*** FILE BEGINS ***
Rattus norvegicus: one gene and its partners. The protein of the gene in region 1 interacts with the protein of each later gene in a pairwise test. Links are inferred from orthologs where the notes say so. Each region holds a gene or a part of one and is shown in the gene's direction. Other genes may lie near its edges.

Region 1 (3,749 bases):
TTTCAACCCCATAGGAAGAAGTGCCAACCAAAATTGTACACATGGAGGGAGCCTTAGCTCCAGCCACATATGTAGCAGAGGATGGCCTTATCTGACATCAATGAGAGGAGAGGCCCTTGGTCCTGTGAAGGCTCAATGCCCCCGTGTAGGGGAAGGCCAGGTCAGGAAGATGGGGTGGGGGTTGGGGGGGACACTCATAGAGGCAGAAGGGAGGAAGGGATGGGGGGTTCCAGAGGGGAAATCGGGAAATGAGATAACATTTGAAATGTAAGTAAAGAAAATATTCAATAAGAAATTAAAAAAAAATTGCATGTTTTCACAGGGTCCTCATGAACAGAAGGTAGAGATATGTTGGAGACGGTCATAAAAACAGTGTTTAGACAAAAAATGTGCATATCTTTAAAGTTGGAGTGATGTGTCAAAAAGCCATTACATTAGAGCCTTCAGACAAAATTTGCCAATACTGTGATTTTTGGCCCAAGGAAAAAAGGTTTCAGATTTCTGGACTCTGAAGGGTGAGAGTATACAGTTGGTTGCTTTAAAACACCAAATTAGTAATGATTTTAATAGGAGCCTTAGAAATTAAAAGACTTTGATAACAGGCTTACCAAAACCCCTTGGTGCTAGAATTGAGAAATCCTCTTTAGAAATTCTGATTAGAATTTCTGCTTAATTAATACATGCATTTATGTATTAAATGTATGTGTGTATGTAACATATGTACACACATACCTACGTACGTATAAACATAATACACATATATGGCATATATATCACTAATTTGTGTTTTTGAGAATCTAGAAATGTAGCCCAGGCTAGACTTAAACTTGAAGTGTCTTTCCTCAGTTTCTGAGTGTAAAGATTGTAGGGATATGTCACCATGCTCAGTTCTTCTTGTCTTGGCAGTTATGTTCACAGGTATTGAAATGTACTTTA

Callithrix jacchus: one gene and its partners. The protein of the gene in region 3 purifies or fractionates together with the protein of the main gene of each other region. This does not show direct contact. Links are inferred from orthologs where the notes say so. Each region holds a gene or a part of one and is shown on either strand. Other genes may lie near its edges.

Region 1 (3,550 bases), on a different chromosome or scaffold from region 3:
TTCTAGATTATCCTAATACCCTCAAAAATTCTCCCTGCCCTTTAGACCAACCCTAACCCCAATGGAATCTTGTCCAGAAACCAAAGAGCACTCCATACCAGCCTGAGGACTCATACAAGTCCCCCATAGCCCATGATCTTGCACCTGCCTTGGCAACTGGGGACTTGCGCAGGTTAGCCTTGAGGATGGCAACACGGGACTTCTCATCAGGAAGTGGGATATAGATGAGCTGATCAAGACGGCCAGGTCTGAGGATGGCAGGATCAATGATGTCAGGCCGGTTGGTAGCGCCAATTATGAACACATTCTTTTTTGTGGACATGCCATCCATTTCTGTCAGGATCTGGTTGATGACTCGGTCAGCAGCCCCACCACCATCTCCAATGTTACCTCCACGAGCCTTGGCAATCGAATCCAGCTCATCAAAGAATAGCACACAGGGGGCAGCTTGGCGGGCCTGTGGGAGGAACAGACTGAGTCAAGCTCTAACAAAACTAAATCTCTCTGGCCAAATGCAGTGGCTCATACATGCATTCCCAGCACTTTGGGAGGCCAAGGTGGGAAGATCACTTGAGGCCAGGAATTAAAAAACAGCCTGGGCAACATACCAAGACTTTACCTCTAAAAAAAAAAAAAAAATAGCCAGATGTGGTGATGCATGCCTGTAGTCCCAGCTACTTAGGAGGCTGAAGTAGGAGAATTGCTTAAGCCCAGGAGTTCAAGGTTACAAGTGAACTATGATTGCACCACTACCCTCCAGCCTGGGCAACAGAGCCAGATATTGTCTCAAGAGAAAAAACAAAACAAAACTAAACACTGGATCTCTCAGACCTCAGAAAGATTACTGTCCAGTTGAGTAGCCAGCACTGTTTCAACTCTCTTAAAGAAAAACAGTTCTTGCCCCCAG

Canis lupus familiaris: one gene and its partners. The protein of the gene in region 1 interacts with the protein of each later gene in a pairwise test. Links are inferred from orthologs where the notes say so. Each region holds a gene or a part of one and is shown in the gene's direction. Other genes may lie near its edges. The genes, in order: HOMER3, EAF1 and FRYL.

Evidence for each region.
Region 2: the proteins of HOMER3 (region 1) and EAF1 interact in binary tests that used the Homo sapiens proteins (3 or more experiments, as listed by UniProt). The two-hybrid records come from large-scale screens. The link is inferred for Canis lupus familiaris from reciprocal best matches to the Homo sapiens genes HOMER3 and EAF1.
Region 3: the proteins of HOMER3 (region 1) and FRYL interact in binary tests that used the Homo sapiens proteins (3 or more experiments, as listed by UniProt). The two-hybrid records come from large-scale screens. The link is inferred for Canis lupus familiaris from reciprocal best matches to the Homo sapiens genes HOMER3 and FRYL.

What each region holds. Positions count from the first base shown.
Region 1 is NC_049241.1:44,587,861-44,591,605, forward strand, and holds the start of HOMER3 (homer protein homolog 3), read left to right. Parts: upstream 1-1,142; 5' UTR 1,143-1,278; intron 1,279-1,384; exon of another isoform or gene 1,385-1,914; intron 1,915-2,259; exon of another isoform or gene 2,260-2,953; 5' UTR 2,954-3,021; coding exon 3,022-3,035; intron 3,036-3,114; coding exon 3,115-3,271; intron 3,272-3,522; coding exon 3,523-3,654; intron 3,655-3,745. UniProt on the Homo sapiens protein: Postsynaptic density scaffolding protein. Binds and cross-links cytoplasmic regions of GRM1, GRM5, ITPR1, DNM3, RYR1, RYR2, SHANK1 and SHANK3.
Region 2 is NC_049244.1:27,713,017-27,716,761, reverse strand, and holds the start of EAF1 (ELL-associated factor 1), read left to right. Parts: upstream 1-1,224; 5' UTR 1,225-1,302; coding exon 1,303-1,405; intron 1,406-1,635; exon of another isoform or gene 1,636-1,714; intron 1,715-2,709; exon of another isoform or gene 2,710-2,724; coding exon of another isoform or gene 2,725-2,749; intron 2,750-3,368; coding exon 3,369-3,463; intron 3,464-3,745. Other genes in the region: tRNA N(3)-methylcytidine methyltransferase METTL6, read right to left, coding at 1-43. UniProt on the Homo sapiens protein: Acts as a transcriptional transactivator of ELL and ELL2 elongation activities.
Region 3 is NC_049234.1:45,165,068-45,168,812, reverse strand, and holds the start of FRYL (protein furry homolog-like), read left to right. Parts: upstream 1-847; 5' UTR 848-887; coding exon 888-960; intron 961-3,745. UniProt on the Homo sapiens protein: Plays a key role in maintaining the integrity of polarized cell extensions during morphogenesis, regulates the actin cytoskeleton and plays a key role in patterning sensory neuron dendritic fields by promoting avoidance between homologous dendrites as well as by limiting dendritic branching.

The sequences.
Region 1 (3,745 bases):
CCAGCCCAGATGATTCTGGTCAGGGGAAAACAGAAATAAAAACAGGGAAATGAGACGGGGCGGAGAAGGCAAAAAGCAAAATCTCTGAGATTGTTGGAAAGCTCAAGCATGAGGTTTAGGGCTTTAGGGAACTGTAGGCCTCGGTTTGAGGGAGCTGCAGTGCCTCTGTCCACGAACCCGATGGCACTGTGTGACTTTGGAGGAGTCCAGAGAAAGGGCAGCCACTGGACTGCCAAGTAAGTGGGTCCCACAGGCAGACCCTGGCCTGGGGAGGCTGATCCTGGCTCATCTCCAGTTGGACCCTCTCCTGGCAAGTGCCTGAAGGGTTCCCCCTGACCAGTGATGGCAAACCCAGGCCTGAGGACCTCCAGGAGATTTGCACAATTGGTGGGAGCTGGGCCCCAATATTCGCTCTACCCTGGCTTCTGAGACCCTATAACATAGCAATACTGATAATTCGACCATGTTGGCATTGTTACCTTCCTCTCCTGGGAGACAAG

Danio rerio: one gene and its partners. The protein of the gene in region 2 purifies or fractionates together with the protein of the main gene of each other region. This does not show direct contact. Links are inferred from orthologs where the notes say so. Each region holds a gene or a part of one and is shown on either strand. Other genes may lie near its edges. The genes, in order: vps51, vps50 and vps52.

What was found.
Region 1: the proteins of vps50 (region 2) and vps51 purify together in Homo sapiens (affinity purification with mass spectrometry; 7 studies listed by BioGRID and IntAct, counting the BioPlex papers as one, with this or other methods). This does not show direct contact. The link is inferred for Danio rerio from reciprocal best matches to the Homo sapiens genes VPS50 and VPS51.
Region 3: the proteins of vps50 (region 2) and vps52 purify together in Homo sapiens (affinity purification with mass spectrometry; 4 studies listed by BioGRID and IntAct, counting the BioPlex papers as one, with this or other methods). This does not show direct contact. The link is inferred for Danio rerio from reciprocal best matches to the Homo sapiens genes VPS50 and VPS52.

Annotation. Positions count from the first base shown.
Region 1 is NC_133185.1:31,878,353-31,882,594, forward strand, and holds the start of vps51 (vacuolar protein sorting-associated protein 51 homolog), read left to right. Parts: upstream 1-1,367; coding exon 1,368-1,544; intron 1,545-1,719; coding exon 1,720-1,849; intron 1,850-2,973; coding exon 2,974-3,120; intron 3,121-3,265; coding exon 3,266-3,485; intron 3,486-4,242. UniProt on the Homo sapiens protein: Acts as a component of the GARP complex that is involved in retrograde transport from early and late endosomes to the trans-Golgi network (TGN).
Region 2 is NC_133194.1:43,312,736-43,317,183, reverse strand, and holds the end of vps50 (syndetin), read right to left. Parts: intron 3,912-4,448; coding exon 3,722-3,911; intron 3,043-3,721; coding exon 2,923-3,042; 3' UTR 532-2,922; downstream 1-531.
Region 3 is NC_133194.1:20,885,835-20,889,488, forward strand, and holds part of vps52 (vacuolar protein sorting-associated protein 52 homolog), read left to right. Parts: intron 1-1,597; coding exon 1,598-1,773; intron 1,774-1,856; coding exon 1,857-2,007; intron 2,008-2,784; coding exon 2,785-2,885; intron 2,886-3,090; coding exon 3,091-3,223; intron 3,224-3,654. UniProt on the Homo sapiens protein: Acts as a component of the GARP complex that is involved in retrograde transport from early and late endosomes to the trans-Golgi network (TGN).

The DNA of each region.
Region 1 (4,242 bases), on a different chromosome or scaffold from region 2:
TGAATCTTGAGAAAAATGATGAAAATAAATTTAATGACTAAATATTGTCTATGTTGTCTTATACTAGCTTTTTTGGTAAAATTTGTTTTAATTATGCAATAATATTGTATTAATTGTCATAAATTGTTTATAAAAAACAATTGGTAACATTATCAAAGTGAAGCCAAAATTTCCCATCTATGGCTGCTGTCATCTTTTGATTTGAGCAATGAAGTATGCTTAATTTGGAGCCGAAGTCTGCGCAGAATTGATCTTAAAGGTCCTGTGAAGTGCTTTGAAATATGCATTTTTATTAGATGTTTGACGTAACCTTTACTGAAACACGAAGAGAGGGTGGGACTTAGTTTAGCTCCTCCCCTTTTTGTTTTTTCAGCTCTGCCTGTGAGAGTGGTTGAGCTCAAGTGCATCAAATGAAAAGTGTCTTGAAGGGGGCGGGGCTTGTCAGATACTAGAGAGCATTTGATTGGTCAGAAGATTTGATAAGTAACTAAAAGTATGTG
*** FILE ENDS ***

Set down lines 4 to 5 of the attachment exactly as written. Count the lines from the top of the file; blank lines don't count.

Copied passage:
Callithrix jacchus: one gene and its partners. The protein of the gene in region 3 purifies or fractionates together with the protein of the main gene of each other region. This does not show direct contact. Links are inferred from orthologs where the notes say so. Each region holds a gene or a part of one and is shown on either strand. Other genes may lie near its edges.

Region 1 (3,550 bases), on a different chromosome or scaffold from region 3: